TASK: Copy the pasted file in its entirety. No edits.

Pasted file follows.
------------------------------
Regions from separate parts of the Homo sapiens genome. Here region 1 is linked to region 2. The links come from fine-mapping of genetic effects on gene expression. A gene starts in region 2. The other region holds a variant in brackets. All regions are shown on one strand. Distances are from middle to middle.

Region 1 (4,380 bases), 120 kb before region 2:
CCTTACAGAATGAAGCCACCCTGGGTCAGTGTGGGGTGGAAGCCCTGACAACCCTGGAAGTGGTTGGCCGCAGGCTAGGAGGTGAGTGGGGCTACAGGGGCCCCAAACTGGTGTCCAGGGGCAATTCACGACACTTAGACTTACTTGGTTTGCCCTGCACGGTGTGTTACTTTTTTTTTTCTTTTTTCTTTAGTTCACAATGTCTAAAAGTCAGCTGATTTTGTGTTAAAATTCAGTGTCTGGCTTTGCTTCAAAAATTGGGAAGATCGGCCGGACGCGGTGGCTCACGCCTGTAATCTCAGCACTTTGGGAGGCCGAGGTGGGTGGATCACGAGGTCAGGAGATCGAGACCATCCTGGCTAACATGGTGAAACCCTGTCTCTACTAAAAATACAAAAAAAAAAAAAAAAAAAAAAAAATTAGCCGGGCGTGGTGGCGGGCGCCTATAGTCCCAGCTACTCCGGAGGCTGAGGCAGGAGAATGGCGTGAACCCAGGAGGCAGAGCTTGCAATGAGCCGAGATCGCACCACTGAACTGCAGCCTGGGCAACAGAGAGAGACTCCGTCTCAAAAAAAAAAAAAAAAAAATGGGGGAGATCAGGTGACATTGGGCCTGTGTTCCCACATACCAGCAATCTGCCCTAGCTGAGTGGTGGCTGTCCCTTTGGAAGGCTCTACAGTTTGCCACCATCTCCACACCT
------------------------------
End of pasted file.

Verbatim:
Regions from separate parts of the Homo sapiens genome. Here region 1 is linked to region 2. The links come from fine-mapping of genetic effects on gene expression. A gene starts in region 2. The other region holds a variant in brackets. All regions are shown on one strand. Distances are from middle to middle.

Region 1 (4,380 bases), 120 kb before region 2:
CCTTACAGAATGAAGCCACCCTGGGTCAGTGTGGGGTGGAAGCCCTGACAACCCTGGAAGTGGTTGGCCGCAGGCTAGGAGGTGAGTGGGGCTACAGGGGCCCCAAACTGGTGTCCAGGGGCAATTCACGACACTTAGACTTACTTGGTTTGCCCTGCACGGTGTGTTACTTTTTTTTTTCTTTTTTCTTTAGTTCACAATGTCTAAAAGTCAGCTGATTTTGTGTTAAAATTCAGTGTCTGGCTTTGCTTCAAAAATTGGGAAGATCGGCCGGACGCGGTGGCTCACGCCTGTAATCTCAGCACTTTGGGAGGCCGAGGTGGGTGGATCACGAGGTCAGGAGATCGAGACCATCCTGGCTAACATGGTGAAACCCTGTCTCTACTAAAAATACAAAAAAAAAAAAAAAAAAAAAAAAATTAGCCGGGCGTGGTGGCGGGCGCCTATAGTCCCAGCTACTCCGGAGGCTGAGGCAGGAGAATGGCGTGAACCCAGGAGGCAGAGCTTGCAATGAGCCGAGATCGCACCACTGAACTGCAGCCTGGGCAACAGAGAGAGACTCCGTCTCAAAAAAAAAAAAAAAAAAATGGGGGAGATCAGGTGACATTGGGCCTGTGTTCCCACATACCAGCAATCTGCCCTAGCTGAGTGGTGGCTGTCCCTTTGGAAGGCTCTACAGTTTGCCACCATCTCCACACCT